Hear it at the Library: The Orpheus Chamber Orchestra Performs a New Work Inspired by Maya Angelou’s “Phenomenal Woman”

The following guest post is by Anne McLean, Senior Producer for Concerts and Special Projects in the Library’s Music Division.

Pretty women wonder where my secret lies.
I’m not cute or built to suit a fashion model’s size
But when I start to tell them,
They think I’m telling lies.
I say,
It’s in the reach of my arms,
The span of my hips,
The stride of my step,
The curl of my lips.
I’m a woman
Phenomenally.
Phenomenal woman,
That’s me.

—excerpt from Maya Angelou’s “Phenomenal Woman”

Valerie Coleman

Maya Angelou admirers can enjoy hearing the superb Orpheus Chamber Orchestra perform a new composition inspired by her poem “Phenomenal Woman” here at the Library of Congress on Saturday, June 1, at 8 pm. The composer is Valerie Coleman, cited on The Washington Post’s list of “Top 35 Women Composers,” who will talk about Angelou’s influence on her work in a pre-concert conversation that evening.

Coleman is the founding flutist of the pacesetting Imani Winds woodwind quintet, which has been energizing and enriching the contemporary music scene for two decades. With impressive technical mastery and a cultural world-view encompassing classical, jazz and pop styles as well as African and Latin American music, the group has evolved a unique presence and vibe: “the sound of woodwinds calling for change.” (Vivien Schweitzer).

Coleman’s colorful compositions—like her Afro-Cuban Concerto, Umoja, and Tzigane—reflect her own strong interest in cultural and societal change. “The one thing that composers can do which makes us very dangerous is we record the times and create new histories, by basically interpreting what has happened onto the music, onto the page.” Her Phenomenal Women “is about celebrating women’s efforts to overcome adversity, no matter who and where you are,” Coleman states. The piece salutes powerful and empowering figures of tremendous spirit and grace: Maya Angelou, Serena Williams and Michelle Obama—and the women of the immigrant caravans journeying with their families to the American border.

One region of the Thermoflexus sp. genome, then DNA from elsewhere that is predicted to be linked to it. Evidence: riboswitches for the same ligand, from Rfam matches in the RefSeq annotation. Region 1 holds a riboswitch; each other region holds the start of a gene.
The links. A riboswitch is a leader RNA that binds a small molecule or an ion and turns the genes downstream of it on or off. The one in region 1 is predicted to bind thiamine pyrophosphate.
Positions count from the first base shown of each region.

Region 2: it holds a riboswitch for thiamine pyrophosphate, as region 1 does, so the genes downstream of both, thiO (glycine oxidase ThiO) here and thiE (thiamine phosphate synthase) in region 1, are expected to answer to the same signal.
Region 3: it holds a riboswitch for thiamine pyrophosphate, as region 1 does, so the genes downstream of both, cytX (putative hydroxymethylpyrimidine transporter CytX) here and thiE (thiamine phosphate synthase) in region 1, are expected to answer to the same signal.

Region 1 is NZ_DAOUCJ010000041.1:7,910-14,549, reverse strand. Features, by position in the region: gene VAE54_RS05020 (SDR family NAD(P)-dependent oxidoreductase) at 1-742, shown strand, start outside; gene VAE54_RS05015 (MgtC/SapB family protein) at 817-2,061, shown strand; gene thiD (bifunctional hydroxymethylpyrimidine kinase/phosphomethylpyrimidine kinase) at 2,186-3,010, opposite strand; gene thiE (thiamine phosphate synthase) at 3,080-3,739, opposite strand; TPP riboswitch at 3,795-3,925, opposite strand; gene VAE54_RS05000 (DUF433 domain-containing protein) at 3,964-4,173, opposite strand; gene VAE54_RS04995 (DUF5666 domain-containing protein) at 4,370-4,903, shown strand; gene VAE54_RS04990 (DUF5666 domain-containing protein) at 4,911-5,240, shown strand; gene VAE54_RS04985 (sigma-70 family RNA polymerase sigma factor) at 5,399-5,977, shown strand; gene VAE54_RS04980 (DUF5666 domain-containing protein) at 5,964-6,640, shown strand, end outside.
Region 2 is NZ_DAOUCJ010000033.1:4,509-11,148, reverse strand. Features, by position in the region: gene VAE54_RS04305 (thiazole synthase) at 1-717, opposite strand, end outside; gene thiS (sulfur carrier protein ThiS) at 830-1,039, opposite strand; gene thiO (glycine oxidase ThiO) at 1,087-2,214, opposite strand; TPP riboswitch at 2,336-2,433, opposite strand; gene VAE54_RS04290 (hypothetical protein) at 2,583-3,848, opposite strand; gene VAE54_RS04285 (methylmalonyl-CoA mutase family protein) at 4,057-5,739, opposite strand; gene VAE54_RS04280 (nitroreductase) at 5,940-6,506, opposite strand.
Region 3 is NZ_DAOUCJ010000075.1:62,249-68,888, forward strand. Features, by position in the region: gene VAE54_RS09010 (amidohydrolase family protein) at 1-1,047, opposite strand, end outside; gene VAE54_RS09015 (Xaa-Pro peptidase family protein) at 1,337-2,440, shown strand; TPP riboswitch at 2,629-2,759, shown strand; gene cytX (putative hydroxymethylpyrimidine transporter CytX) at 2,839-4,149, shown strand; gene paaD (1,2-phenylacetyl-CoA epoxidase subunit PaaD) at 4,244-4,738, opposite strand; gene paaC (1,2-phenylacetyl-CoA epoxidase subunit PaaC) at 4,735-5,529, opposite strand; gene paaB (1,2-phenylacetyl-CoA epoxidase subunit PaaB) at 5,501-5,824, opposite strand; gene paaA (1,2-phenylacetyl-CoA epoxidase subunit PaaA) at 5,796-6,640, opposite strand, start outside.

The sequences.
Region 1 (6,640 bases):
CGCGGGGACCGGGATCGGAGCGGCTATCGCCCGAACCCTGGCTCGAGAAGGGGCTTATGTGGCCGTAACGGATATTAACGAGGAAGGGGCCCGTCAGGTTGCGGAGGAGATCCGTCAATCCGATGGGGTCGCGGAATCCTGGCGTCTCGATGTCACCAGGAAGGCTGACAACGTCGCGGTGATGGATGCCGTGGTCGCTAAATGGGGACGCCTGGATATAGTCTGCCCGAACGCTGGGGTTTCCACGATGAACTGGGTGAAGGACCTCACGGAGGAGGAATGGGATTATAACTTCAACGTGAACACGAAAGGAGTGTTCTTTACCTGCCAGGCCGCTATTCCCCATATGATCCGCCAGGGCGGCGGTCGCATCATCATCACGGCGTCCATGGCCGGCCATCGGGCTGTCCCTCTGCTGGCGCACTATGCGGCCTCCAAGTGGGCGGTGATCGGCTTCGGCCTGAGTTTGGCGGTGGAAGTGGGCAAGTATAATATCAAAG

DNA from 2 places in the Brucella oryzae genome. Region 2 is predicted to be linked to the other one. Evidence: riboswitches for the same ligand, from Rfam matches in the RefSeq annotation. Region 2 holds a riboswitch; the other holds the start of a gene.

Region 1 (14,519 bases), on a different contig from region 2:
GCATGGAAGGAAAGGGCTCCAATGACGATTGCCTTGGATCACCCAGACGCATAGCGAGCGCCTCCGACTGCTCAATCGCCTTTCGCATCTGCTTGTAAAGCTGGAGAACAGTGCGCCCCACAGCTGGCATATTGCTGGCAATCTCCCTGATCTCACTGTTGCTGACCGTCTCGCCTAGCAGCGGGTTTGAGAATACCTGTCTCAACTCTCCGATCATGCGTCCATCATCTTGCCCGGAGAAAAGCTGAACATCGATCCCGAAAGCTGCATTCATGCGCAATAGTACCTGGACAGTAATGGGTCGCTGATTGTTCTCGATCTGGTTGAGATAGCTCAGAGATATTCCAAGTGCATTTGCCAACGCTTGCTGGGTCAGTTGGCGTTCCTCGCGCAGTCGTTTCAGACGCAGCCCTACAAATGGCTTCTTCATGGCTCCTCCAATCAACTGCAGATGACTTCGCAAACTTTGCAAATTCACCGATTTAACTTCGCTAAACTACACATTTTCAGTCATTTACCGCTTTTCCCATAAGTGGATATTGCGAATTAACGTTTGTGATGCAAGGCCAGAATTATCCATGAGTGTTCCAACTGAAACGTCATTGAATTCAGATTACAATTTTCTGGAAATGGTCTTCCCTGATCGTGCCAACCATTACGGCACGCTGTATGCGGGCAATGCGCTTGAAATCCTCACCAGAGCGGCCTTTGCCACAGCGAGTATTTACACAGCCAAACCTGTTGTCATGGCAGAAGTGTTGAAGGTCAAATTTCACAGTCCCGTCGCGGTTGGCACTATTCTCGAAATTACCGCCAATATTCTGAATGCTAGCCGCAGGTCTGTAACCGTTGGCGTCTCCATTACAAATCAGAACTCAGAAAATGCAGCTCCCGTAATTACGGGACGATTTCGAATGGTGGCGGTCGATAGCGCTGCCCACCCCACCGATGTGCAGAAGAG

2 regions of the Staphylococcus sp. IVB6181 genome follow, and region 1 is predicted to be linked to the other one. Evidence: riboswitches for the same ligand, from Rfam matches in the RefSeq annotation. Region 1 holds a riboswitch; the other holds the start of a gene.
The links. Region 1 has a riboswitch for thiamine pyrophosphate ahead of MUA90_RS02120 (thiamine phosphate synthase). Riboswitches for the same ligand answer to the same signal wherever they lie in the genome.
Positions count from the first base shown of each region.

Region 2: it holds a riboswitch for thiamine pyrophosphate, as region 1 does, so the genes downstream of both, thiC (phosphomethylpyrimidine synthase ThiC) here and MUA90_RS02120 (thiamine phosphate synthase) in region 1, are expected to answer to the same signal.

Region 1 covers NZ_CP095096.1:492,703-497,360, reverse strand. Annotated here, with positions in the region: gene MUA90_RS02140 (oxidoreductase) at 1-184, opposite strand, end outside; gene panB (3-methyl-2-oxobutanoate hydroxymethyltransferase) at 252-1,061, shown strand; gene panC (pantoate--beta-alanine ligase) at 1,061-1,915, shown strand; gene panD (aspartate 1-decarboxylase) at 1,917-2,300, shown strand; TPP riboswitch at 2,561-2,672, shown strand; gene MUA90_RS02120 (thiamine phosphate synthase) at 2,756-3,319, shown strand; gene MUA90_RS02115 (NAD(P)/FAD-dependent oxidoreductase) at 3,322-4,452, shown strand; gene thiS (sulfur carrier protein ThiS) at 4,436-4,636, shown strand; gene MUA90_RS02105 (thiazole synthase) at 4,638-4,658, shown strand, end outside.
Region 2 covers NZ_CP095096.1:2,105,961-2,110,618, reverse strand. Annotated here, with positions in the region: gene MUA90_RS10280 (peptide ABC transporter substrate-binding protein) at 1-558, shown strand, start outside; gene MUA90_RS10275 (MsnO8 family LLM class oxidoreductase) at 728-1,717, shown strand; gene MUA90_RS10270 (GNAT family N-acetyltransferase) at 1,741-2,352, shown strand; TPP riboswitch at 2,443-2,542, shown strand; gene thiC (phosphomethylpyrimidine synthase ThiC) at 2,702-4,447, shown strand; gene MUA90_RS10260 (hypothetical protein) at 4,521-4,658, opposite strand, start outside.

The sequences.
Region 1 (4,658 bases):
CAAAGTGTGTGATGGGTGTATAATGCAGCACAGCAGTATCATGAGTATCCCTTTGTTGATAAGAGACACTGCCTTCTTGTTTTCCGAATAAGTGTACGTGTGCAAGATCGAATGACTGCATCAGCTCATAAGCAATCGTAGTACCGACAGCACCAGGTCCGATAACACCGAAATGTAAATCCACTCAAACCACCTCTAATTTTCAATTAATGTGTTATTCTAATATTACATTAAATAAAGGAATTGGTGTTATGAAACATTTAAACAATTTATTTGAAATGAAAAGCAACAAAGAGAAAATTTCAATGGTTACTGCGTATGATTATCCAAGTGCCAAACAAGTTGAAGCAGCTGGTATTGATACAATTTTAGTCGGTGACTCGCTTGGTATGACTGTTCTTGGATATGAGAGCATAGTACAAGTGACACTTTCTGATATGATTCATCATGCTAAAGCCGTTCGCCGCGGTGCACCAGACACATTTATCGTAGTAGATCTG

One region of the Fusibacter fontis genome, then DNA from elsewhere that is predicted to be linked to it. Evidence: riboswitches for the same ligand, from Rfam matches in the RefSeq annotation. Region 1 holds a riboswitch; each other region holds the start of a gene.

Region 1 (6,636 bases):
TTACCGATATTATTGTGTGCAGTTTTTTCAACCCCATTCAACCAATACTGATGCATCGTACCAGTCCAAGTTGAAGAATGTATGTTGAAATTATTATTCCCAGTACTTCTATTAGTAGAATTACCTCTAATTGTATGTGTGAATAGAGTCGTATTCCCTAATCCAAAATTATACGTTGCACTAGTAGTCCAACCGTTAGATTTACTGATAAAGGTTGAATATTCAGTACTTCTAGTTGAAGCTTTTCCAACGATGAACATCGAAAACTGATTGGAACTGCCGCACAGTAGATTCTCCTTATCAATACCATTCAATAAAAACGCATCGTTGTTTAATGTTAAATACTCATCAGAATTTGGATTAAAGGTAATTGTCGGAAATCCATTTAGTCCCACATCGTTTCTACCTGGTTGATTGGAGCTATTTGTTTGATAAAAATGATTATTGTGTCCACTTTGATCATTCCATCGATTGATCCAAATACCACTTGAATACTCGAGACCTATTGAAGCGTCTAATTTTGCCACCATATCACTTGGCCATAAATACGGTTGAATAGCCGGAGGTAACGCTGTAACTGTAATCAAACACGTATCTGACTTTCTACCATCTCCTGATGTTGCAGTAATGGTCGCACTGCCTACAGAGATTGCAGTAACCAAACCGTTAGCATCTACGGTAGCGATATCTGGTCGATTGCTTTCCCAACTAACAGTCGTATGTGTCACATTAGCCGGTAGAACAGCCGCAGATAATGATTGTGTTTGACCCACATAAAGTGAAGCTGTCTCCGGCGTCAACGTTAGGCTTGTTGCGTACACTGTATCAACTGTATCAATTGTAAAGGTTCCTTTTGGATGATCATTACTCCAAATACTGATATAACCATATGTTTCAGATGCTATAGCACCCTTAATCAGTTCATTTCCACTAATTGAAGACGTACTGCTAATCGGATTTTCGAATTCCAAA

Maya Angelou, 1994. Rosa Parks Papers. Prints and Photographs Division.

The work came to life as a concerto grosso for Imani Winds and the American Composers Orchestra, animated by “the spirit of [Angelou’s] poem—sassy, sensual and confident” (New York Times). A new, chamber-sized version, commissioned by the Library’s Dina Koston and Roger Shapiro Fund, is perfect for the intimate acoustics of the Coolidge Auditorium. Woodwind instruments are still a vibrant texture and tone for a musical experience that’s “meant to shout the tone of empowerment,” the composer says. “The piece is about phenomenal women who have changed the fabric of the way we look and how we perceive life.”

Coleman’s concept for the composition grew out of research she was doing into Maya Angelou’s writing. The lyrics of the poem that inspired her do not appear in the work; there is no vocal line in the score. But the poet is very much a presence. “The very first part is to Maya herself,” the composer says. “And it goes through her poems, from And Still I Rise, to I Know Why the Caged Bird Sings, to Phenomenal Woman… there’s a certain calypso feel to it; it’s sexy but at the same time it’s very bold.” A few subtle sound effects in each movement catch the ear, like a percussive “whack” evoking Serena Williams’ “personal bounce.” In “Caravana,” the movement dedicated to mothers of the caravans, a two-note figure suggests the Brahms Lullaby.

Phenomenal Women is about celebrating women’s efforts to overcome adversity, no matter who and where you are… the people I wrote about, each person had their own struggle with something external, but they handled it with grace. And they figured out a way through their own determination, to not only persevere through it, but thrive. And so that is the commonality that I hope the music imparts.”

You can hear Maya Angelou reading her poem “Phenomenal Woman” in this link from Time.com.

A recent recipient of the prestigious Herb Alpert/Ragdale Residency and Prize, Valerie Coleman is Assistant Professor of Performance, Chamber Music and Entrepreneurship at the University of Miami’s Frost School of Music. The June 1 Orpheus Chamber Orchestra concert wraps up the Music Division’s 2018-2019 season. For further information, please visit the Concerts from the Library of Congress website, www.loc.gov/concerts; tickets are required for the concert and patrons are encouraged to come early for RUSH tickets if the event is sold out. No tickets are required to attend the pre-concert talk at 6:30 pm.

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